I think I’ve got the food under control now. On the other hand, the exercise problem was more complicated to solve.

The Rage Monster

I FEEL like this guy, but I LOOK like Dilbert. It's not very intimidating.

I FEEL like this guy, but I LOOK like Dilbert. It's not very intimidating.

I’ve mentioned before that I’ve struggled with rage. I’ve smashed keyboards, punched desks, screamed at my monitor, and generally suffered from an explosive temper. However, this wasn’t an all-the-time thing. Some days I’d be basically normal, and other days I’d blow my top over something irritating but not apocalyptic. Confusingly, it didn’t seem related to what was going on in my life. One day things would be going fine, but I’d be a keyboard-smashing ragemonster anyway. A few weeks later I’d have family stress and money problems and yet be able to take mishaps in stride without feeling a desire to hit something. If anything, it almost seemed like I was most rage-prone when life was going well.

Way back in 1999 I discovered that oral steroids (taken to control my asthma) were causing this. I dropped them and refused to go on them ever again. But years later I began struggling with bouts of rage with no obvious cause.

I could tell when I was going to have a bad day. I felt like I had adrenaline pumping through my veins the moment I woke up. My brain would constantly be looking for stuff to be angry about, and if it couldn’t find anything then it would start predicting stuff that will piss me off.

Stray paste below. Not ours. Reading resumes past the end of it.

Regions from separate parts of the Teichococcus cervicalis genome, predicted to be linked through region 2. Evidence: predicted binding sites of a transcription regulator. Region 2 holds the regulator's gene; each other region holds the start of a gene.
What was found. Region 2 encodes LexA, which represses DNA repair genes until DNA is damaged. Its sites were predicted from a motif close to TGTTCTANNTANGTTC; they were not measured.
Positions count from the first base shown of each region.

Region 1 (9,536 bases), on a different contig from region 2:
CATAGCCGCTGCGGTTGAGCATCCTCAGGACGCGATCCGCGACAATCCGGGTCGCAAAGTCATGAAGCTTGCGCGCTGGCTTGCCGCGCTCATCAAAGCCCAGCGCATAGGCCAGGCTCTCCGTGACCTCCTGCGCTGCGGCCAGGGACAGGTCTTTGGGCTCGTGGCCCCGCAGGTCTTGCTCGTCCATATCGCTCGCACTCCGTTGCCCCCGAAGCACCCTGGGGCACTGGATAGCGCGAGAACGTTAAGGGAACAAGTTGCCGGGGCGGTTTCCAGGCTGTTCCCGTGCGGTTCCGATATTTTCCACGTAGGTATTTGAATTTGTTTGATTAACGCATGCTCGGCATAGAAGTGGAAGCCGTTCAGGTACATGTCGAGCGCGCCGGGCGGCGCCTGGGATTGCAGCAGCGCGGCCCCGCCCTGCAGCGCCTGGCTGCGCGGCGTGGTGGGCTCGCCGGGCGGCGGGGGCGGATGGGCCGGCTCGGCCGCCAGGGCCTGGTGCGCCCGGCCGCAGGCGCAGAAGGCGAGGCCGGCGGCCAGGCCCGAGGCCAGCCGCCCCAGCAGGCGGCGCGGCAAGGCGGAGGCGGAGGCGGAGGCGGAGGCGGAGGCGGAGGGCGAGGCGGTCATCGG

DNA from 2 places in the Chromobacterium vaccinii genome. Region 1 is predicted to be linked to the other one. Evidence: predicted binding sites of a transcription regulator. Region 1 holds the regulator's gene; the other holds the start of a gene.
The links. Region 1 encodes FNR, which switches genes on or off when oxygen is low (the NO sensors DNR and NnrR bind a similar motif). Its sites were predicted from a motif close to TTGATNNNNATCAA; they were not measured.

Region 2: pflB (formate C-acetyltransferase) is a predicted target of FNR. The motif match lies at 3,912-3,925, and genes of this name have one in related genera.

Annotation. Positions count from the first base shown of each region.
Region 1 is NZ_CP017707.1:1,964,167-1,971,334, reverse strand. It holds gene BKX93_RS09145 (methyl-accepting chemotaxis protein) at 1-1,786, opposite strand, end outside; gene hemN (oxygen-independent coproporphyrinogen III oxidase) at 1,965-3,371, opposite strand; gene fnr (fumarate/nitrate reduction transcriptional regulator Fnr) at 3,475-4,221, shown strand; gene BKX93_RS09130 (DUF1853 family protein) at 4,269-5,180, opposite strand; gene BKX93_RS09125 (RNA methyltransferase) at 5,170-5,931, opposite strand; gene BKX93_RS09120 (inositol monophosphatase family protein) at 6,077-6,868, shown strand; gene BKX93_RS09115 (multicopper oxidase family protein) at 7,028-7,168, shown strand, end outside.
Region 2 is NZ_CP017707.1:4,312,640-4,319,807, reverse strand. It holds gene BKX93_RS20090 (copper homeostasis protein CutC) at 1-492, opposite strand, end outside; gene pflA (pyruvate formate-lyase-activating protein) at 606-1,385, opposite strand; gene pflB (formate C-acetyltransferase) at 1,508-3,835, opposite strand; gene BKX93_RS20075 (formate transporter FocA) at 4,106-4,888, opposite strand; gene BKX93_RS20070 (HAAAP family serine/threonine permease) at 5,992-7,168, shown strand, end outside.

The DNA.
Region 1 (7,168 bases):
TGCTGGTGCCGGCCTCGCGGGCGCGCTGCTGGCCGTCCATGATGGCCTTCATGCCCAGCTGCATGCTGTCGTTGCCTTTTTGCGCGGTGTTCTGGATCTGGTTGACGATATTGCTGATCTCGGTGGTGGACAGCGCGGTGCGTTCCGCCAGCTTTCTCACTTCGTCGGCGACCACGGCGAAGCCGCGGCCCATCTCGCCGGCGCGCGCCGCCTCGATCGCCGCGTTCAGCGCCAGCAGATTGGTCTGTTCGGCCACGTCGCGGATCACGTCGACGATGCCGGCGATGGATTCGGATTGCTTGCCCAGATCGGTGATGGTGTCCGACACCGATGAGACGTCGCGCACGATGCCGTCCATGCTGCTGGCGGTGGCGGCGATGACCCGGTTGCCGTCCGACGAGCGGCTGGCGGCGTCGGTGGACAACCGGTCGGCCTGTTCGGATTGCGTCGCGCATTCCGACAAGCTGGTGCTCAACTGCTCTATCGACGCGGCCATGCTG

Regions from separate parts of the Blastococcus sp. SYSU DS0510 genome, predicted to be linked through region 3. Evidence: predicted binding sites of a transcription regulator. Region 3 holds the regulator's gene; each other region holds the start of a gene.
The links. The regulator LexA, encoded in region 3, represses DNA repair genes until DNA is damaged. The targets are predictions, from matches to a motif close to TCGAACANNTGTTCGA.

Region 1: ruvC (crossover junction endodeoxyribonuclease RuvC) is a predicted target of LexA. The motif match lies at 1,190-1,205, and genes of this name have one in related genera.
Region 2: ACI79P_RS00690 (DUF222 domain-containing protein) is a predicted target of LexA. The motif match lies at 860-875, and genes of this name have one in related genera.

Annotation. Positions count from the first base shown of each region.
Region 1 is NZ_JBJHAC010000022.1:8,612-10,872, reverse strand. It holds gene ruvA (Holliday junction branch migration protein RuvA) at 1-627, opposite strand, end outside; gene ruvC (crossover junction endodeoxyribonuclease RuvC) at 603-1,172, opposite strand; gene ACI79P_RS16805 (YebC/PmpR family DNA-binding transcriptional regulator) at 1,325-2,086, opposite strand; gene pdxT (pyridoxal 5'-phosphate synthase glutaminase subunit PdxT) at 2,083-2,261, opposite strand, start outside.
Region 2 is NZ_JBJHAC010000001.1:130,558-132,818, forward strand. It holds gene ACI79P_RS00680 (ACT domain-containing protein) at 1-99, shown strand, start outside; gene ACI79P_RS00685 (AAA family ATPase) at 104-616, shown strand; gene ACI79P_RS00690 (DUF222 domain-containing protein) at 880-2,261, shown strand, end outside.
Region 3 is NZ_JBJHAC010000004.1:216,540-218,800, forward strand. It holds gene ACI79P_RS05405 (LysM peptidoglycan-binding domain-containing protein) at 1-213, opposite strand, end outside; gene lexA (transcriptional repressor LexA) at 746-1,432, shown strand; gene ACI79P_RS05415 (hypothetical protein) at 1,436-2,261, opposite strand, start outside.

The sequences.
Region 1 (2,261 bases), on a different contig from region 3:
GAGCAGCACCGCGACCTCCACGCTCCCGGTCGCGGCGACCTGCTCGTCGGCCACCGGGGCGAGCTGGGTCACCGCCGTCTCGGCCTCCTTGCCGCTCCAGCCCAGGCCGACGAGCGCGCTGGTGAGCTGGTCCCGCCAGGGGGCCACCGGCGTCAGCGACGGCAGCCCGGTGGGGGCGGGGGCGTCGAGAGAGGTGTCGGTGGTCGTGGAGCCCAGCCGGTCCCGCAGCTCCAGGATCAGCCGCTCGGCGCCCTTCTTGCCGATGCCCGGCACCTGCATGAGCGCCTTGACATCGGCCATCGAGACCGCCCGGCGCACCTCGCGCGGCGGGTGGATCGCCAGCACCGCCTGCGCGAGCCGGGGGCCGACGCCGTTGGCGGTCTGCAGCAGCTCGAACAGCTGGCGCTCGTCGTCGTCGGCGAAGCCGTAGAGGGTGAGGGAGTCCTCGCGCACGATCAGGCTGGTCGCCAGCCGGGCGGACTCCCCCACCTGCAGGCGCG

“I bet so-and-so is going to call as soon as I sit down to eat.”

“I’m about to reach a checkpoint in this game. I’ll bet the game is going to crash just before I get there.”

“What’s that sound? It’s probably a major appliance failing and it will cost us a fortune to fix.”

I wasn’t mad about anything in particular. I was mad by default and looking for an outlet for the aggression I was feeling. This made me think the problem was probably physiological more than psychological. Something was causing this. Lack of sleep? Some other medication? Something I’m eating?

Eventually I realized these times coincided with periods of exercise. I’d work out, and the next day I’d be a beast. The day after that I’d be almost normal again. It never occurred to me to blame the exercise. I mean, if you’re dealing with excess aggression, most people suggest exercise as a treatment.

This explains why I was more prone to rage out when life was good. When life sucked and I was dealing with stress, I’d stop working out.

Even ignoring the rage problem, exercise does not go well with my lifestyle. I’d do some very light jogging / fast walking on the treadmill for twenty minutes. Nothing extreme, but when I was done I was sweaty, tired, and my heart rate was up. The thing is, I can’t write code in that condition. It might take me an hour and a half before my brain returned to the point where I could get into the “flow” of coding or writing. So a simple twenty minutes of exercise would incur two hours of lost productivity. And that’s not even a lot of exercise! And then the next day I’d be a madman!

I walked on my treadmill on and off for years, but once I realized it was contributing to my rage problems I gave it up. I’d rather be corpulent than beastly.

Strength Training